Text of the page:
photo by Tara Joe Farrell

Monday, October 11, 2021

Today is now

Today can't be made better tomorrow.

Today you will make choices. Those choices will affect more lives than your own.

Be a good person to be a good parent
photo by Gail Higgins

Saturday, October 9, 2021

Esoteric and foofy? Why?

Even in the long term, unschooling is not about the completion of a project at all. It’s about becoming the sort of people who see and appreciate and trust that learning can happen. And who can travel with children, not just drag them along or push them along, but who can travel with children along those interesting paths together not until you get there, but indefinitely.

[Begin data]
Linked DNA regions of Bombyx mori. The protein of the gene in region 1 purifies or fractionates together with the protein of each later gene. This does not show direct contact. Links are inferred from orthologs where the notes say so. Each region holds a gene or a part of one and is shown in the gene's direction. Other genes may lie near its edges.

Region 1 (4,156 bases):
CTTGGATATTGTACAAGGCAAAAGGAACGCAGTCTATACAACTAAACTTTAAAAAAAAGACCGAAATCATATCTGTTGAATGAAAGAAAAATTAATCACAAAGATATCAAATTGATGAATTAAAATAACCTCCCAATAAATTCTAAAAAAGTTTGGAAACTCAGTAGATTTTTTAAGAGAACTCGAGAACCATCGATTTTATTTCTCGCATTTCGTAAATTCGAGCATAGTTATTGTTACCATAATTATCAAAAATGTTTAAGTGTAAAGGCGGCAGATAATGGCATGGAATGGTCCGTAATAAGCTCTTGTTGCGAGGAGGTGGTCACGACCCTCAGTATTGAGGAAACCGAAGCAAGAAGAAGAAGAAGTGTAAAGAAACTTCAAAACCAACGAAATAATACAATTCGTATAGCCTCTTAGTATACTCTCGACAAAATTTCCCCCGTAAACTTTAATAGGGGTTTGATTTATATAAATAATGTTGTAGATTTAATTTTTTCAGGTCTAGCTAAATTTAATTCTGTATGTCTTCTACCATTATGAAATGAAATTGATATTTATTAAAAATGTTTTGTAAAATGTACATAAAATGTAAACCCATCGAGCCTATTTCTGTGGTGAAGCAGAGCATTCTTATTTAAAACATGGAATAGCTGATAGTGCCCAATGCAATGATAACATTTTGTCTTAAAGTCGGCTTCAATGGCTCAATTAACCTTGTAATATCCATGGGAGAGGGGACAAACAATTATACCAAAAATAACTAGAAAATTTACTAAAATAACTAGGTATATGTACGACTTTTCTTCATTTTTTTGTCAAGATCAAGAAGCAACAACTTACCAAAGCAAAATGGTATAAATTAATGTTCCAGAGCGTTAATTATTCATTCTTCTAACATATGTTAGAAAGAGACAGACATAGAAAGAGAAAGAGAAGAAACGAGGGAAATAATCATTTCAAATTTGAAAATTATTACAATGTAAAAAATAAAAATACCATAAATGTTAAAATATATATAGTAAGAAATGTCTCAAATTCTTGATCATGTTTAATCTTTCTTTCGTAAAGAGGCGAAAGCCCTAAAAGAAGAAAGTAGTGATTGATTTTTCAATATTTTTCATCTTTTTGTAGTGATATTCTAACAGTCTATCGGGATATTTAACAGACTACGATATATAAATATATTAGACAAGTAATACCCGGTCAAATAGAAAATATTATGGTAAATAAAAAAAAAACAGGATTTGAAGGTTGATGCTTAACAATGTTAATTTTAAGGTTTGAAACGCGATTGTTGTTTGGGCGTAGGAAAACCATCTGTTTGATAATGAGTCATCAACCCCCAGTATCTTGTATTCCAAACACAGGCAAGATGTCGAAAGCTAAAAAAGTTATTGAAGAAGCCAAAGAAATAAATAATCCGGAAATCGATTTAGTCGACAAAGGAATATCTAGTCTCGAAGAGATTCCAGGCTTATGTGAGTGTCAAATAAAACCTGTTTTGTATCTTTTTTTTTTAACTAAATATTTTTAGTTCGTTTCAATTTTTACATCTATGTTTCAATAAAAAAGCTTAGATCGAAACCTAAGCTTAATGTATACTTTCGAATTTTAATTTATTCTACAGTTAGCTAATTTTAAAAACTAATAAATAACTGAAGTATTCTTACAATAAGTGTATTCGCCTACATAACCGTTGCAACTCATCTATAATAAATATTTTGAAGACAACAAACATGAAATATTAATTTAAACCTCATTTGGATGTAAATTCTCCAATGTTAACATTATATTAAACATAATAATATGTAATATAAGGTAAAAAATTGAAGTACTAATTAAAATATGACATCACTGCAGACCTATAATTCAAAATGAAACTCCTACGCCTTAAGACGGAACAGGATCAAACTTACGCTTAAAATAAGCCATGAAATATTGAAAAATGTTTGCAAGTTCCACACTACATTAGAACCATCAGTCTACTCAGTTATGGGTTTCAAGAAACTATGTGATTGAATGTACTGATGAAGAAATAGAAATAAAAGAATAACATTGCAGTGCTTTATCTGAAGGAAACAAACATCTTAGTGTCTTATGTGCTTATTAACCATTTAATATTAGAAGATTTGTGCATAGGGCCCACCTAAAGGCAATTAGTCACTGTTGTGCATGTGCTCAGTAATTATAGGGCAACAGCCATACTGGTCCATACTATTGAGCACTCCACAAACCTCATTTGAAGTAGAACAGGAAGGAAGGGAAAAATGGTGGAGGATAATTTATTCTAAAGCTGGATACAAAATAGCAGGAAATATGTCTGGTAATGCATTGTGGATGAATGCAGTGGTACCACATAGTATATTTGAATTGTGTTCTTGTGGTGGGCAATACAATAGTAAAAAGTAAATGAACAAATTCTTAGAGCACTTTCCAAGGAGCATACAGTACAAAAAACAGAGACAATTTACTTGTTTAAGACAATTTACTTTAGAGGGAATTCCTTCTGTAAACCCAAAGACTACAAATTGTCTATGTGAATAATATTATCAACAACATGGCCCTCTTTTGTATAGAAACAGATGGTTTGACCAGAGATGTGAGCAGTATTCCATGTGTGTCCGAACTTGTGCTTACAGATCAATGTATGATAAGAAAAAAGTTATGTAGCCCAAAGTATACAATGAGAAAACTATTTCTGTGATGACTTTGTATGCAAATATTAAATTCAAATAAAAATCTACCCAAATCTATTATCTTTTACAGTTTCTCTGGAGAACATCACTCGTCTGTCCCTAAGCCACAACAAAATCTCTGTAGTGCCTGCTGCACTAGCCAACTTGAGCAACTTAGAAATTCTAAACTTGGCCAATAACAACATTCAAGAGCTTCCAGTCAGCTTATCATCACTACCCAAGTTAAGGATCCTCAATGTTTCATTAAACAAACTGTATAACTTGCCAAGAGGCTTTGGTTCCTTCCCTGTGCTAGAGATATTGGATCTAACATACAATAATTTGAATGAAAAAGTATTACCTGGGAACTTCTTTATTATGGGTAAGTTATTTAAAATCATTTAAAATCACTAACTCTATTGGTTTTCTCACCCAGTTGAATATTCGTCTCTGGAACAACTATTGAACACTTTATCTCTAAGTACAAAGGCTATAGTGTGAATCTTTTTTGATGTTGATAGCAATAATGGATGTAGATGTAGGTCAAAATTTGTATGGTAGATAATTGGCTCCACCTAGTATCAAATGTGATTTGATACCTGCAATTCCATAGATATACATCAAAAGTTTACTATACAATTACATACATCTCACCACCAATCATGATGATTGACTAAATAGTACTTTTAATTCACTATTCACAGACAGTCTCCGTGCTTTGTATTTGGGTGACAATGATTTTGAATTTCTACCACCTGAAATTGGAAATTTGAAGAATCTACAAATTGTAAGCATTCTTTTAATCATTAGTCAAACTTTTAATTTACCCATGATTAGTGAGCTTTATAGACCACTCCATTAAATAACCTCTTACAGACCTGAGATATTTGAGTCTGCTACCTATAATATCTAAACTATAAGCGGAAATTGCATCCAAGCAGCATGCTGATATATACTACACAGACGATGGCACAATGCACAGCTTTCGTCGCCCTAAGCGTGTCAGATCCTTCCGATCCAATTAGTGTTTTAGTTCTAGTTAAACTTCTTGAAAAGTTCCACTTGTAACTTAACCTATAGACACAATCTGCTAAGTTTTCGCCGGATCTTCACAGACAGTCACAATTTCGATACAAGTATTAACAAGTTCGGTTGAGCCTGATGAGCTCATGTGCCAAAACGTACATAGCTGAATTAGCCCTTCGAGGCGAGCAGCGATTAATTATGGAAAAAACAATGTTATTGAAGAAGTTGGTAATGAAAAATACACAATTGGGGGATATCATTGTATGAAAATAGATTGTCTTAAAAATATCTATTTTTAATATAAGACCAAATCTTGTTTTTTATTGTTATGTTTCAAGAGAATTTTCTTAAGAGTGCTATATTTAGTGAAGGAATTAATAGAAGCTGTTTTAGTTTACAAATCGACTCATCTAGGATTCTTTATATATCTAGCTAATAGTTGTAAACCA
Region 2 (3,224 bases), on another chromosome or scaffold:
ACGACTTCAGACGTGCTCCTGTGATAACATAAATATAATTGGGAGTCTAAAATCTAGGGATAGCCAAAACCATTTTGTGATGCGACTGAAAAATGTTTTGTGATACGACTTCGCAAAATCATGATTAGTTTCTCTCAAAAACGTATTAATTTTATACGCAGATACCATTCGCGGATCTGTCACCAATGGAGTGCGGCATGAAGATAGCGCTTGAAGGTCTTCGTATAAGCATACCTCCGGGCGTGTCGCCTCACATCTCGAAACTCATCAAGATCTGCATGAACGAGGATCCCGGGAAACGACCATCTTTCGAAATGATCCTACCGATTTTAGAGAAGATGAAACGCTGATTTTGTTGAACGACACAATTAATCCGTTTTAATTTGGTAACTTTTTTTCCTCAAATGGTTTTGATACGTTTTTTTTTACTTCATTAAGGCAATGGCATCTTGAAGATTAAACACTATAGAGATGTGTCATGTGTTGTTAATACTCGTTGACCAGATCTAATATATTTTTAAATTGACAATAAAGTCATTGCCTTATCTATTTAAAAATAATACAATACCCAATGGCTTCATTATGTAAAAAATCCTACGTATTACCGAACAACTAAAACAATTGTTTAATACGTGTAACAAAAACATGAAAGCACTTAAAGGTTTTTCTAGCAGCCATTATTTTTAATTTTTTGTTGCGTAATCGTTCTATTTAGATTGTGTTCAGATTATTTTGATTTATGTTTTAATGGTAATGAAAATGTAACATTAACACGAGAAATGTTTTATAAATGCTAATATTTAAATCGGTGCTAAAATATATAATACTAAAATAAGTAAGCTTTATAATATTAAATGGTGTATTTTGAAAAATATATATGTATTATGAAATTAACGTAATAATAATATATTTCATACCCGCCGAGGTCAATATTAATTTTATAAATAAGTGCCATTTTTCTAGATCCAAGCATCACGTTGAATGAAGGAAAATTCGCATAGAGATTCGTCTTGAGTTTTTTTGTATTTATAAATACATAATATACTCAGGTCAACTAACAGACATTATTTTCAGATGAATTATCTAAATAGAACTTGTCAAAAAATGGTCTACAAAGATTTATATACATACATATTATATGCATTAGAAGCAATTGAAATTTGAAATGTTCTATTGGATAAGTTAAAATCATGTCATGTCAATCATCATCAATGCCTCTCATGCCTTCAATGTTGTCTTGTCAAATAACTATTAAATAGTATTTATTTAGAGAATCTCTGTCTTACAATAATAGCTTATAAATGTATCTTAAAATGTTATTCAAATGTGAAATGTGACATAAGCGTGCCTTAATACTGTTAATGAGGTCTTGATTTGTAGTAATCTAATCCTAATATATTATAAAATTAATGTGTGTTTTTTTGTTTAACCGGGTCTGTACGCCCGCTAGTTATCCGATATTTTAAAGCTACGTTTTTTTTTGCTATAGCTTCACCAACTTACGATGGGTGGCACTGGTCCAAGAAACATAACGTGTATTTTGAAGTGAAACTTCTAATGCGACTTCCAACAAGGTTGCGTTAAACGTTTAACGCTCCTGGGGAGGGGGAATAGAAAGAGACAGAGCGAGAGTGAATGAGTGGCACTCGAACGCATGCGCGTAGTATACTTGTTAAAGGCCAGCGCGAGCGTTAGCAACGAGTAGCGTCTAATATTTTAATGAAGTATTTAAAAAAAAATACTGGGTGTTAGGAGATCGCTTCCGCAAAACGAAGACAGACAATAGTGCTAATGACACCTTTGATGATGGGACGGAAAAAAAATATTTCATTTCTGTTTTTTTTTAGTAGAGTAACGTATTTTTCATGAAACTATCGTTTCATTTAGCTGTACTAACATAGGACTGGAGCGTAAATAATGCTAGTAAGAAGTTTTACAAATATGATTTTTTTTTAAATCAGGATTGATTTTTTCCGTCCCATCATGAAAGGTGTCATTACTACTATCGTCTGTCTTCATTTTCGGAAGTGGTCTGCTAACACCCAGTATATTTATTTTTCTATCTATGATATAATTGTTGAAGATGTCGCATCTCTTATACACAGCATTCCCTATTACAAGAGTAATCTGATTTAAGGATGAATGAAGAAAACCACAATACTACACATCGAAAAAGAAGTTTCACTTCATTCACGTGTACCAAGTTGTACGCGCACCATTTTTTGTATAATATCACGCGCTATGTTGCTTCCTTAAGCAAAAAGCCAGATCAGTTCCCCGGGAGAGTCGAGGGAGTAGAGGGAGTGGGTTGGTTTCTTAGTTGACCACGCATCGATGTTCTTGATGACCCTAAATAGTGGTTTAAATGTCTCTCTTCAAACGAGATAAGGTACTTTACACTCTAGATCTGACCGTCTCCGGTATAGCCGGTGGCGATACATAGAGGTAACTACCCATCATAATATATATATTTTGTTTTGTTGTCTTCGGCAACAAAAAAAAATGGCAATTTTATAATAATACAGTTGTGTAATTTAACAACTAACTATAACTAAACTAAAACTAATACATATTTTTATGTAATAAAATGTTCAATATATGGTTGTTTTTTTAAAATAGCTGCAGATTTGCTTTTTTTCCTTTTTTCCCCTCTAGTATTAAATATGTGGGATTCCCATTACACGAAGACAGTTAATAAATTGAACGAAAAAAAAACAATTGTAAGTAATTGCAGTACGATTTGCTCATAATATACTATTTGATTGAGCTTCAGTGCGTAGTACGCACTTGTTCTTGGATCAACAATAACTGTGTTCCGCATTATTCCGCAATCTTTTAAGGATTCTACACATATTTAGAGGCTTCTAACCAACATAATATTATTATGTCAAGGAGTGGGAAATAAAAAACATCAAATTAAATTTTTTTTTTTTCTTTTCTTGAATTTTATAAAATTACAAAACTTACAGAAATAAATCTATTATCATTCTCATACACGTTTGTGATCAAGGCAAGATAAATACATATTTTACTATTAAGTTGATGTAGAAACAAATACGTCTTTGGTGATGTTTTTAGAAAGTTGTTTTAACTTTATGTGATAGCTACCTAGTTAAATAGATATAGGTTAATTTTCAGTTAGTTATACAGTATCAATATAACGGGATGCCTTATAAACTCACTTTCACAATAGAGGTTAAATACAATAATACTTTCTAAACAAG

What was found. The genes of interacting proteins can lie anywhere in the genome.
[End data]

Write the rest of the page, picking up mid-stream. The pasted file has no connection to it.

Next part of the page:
And for beginning unschoolers that sounds also a little esoteric, a little foofy. And not solid. They want to know what do I do when the kids wake up in the morning? So, the beginning information is very often, “What do I do?” But the information that will get people from the beginning to the intermediate is why. "Why do we do this?"

Changes in Parents
photo by Ester Siroky

The quote is from a podcast episode of Pam Laricchia interviewing me.
I tweaked the quote just slightly, capitalizing "even"
and using "unschooling" rather than "it."

I've used this quote before, but used better titles:

2017: Travel interesting paths

2018: "Why do we do this?" (with the same photo, even)

Friday, October 8, 2021

One thing to feel blessed about

"When I'm feeling out of sorts and crushed by the world, all it takes is finding one thing to feel blessed about to start thinking in terms of abundance rather than lack, of being inspired instead of beaten down."
—Jenny Cyphers

Wonder and Awe